By James BrabenecDecember 19, 2013
FORT SILL, Okla. (Dec. 19, 2013) -- Growing up as a military child, Emily Banister has first-hand experience of diversity, but a lesson learned within her family helped her to a third place finish in the Oklahoma City National Memorial and Museum's annual essay contest.
The Lawton High School sophomore wrestled with a challenge from her English teacher, Dr. Terrance Freeman, to think beyond generalities and definitions, to find a different way to express what diversity meant to her.
"I went through at least 50 drafts of my introductory paragraph, but couldn't make anything work," said the daughter of Lisa, and Col. Tracy Banister, Fires Center of Excellence and Fort Sill chief of staff. "I was sitting at home one day typing out ideas when I thought of my grandfather's clocks.
"When I was a 3- or 4-year-old and visiting my grandparents, my grandfather would take me through the house and help me wind the clocks it's all I ever wanted to do," she said.
In her 16 years, Emily has met people from throughout the world; in getting to know them, she realized "the world doesn't revolve around you."
Previously, the family was stationed in South Korea where Emily attended a small school with students from Kenya, the Philippines, Korea, Canada and Honduras.
"Because I've been so many places and met so many people, I don't see what a person looks like as much anymore. It's just a person, and someone who I can learn from through their different experiences and where they've come from."
Having returned to Fort Sill, Emily added a second high school to her diverse education resume which includes four middle and two elementary schools.
"One of Emily's biggest challenges is Lawton High, the biggest school she's ever been to," said Lisa. "But, the opportunities inherent in going to a larger school sometimes outweigh the close friendships that can form at smaller schools."
She added Emily is taking a pre-advanced placement course in literature, something that likely wouldn't have been available to her daughter in the small Korean school. Lisa also works for the Lawton school district as a physical therapist.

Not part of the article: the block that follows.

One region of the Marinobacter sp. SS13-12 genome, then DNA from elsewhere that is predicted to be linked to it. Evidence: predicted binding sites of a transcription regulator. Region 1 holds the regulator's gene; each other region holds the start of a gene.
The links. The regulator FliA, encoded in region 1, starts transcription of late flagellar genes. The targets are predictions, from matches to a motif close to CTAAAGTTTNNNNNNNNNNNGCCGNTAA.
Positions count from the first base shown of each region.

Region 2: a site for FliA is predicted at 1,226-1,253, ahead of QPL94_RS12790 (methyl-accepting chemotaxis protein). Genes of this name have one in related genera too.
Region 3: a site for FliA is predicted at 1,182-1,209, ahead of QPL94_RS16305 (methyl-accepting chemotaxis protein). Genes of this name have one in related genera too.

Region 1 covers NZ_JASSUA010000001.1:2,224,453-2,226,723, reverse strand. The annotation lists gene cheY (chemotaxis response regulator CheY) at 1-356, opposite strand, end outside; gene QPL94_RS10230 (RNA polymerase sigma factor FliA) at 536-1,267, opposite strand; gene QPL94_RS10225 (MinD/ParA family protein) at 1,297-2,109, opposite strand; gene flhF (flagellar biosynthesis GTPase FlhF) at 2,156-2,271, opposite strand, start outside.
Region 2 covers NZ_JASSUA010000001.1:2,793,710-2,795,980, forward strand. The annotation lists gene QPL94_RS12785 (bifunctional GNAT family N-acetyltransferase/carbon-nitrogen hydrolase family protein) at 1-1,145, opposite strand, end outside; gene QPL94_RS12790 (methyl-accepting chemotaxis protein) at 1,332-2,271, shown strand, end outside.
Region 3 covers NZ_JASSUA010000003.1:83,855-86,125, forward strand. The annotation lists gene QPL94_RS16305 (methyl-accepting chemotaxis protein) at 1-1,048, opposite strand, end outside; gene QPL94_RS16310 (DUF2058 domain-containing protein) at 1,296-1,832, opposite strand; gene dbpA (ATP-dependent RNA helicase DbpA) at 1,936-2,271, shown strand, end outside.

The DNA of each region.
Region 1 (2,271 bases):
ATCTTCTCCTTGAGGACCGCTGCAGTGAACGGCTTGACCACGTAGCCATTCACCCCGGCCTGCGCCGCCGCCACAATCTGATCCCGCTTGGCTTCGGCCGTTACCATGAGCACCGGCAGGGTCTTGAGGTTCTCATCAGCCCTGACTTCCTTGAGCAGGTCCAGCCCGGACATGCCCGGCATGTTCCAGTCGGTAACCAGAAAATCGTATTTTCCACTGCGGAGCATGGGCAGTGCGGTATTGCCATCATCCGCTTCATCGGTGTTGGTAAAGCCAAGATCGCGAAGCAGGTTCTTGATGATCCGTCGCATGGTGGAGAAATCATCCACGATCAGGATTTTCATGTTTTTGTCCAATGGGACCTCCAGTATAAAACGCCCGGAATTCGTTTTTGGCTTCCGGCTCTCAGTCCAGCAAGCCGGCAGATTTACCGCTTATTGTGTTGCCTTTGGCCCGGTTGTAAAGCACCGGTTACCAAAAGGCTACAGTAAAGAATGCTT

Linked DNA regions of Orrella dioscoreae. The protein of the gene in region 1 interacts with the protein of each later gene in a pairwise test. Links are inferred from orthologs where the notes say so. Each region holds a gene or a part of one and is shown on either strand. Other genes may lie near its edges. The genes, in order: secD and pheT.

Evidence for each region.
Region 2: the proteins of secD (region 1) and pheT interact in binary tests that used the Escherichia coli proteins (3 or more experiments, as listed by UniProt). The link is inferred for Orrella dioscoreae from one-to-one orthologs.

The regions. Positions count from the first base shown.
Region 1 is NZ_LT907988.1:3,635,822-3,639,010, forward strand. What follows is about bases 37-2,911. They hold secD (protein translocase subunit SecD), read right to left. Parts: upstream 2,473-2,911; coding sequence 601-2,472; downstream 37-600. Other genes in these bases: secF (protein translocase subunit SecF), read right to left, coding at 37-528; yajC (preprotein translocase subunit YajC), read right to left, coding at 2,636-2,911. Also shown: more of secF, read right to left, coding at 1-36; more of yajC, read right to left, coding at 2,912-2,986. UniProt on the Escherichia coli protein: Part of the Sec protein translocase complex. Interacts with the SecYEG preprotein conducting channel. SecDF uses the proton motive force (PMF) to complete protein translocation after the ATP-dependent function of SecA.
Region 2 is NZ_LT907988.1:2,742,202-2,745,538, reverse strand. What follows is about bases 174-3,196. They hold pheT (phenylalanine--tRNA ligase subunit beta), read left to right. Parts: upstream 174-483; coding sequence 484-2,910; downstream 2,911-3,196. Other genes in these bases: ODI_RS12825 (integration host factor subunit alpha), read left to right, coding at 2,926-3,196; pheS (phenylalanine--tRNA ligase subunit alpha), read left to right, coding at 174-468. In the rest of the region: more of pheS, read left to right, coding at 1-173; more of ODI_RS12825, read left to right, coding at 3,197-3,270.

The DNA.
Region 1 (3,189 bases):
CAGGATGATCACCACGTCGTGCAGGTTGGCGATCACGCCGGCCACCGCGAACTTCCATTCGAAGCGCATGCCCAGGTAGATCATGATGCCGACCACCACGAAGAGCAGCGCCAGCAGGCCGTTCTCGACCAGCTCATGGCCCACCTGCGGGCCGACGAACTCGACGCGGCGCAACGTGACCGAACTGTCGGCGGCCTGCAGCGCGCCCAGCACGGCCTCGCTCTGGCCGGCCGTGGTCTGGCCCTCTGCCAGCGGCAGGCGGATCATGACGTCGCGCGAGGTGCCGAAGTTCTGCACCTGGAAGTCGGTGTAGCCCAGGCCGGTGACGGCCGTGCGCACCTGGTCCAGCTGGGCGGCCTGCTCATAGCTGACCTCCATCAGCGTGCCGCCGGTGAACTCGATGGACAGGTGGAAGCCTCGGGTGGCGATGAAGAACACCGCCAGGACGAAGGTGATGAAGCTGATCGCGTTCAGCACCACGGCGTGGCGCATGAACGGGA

"I knew the Lawton district was a great district and has a lot to offer my children," she said.
Emily said she is working through several other essay contests that Freeman suggested she enter. Perhaps none though will have a message so close to heart as this one.
From time to time, one of her grandfather's clocks would break, and he would show her how he repaired the time pieces.
"A clock consists of gears, springs and pulley systems, which can't work without the pulleys and ropes," said Emily.
She envisioned America as a big clock with its citizens of various ethnic and cultural backgrounds being its parts. Should one of those components break, the clock ceases to function.
"America's done a really good job of fixing its broken clock whenever it happens; like the the Boston Marathon and the Oklahoma City bombing. We were a battered clock after that man drove that truck loaded with fertilizer and blew up the building; but ... we were able to rise up from it and overcome."
This year's student essay contest theme was "the positive power of diversity in America." Students from 12 states competed in the contest in four age categories. Judges picked through about 225 essays in each category to select the top three finishers.
According to the memorial museum's web page, the April 19, 1995, bombing of the Alfred P. Murrah Federal Building in Oklahoma City occurred because people chose violence as a means to express disagreement and effect change - and 168 innocent people were killed.
The 2013 essay contest highlighted the importance of remembrance and respect for diversity in making the world a better place.